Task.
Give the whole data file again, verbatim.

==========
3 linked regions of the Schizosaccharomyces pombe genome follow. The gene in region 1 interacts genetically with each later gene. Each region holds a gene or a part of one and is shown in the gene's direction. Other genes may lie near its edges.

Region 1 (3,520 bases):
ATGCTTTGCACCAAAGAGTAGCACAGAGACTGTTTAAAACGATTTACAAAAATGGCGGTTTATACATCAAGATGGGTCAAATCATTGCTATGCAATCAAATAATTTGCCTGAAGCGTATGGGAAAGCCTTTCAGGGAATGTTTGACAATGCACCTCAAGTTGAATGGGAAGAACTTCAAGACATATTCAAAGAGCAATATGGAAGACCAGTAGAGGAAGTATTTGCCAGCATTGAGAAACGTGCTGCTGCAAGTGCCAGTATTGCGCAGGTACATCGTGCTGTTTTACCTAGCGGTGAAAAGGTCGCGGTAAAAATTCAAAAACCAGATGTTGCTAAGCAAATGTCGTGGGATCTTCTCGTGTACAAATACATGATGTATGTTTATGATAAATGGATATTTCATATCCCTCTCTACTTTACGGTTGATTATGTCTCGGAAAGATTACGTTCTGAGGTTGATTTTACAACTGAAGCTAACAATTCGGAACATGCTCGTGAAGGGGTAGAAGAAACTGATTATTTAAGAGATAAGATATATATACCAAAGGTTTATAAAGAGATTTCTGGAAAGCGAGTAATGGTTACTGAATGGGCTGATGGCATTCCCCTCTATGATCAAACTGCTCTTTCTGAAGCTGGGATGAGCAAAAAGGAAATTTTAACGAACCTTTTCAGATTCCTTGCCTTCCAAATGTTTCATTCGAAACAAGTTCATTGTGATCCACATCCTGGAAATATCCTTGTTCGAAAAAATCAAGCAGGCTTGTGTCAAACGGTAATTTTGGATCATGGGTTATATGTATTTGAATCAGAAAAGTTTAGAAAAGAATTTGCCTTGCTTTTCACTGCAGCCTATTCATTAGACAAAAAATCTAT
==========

3 linked regions of the Schizosaccharomyces pombe genome follow. The gene in region 1 interacts genetically with each later gene. Each region holds a gene or a part of one and is shown in the gene's direction. Other genes may lie near its edges.

Region 1 (3,520 bases):
ATGCTTTGCACCAAAGAGTAGCACAGAGACTGTTTAAAACGATTTACAAAAATGGCGGTTTATACATCAAGATGGGTCAAATCATTGCTATGCAATCAAATAATTTGCCTGAAGCGTATGGGAAAGCCTTTCAGGGAATGTTTGACAATGCACCTCAAGTTGAATGGGAAGAACTTCAAGACATATTCAAAGAGCAATATGGAAGACCAGTAGAGGAAGTATTTGCCAGCATTGAGAAACGTGCTGCTGCAAGTGCCAGTATTGCGCAGGTACATCGTGCTGTTTTACCTAGCGGTGAAAAGGTCGCGGTAAAAATTCAAAAACCAGATGTTGCTAAGCAAATGTCGTGGGATCTTCTCGTGTACAAATACATGATGTATGTTTATGATAAATGGATATTTCATATCCCTCTCTACTTTACGGTTGATTATGTCTCGGAAAGATTACGTTCTGAGGTTGATTTTACAACTGAAGCTAACAATTCGGAACATGCTCGTGAAGGGGTAGAAGAAACTGATTATTTAAGAGATAAGATATATATACCAAAGGTTTATAAAGAGATTTCTGGAAAGCGAGTAATGGTTACTGAATGGGCTGATGGCATTCCCCTCTATGATCAAACTGCTCTTTCTGAAGCTGGGATGAGCAAAAAGGAAATTTTAACGAACCTTTTCAGATTCCTTGCCTTCCAAATGTTTCATTCGAAACAAGTTCATTGTGATCCACATCCTGGAAATATCCTTGTTCGAAAAAATCAAGCAGGCTTGTGTCAAACGGTAATTTTGGATCATGGGTTATATGTATTTGAATCAGAAAAGTTTAGAAAAGAATTTGCCTTGCTTTTCACTGCAGCCTATTCATTAGACAAAAAATCTAT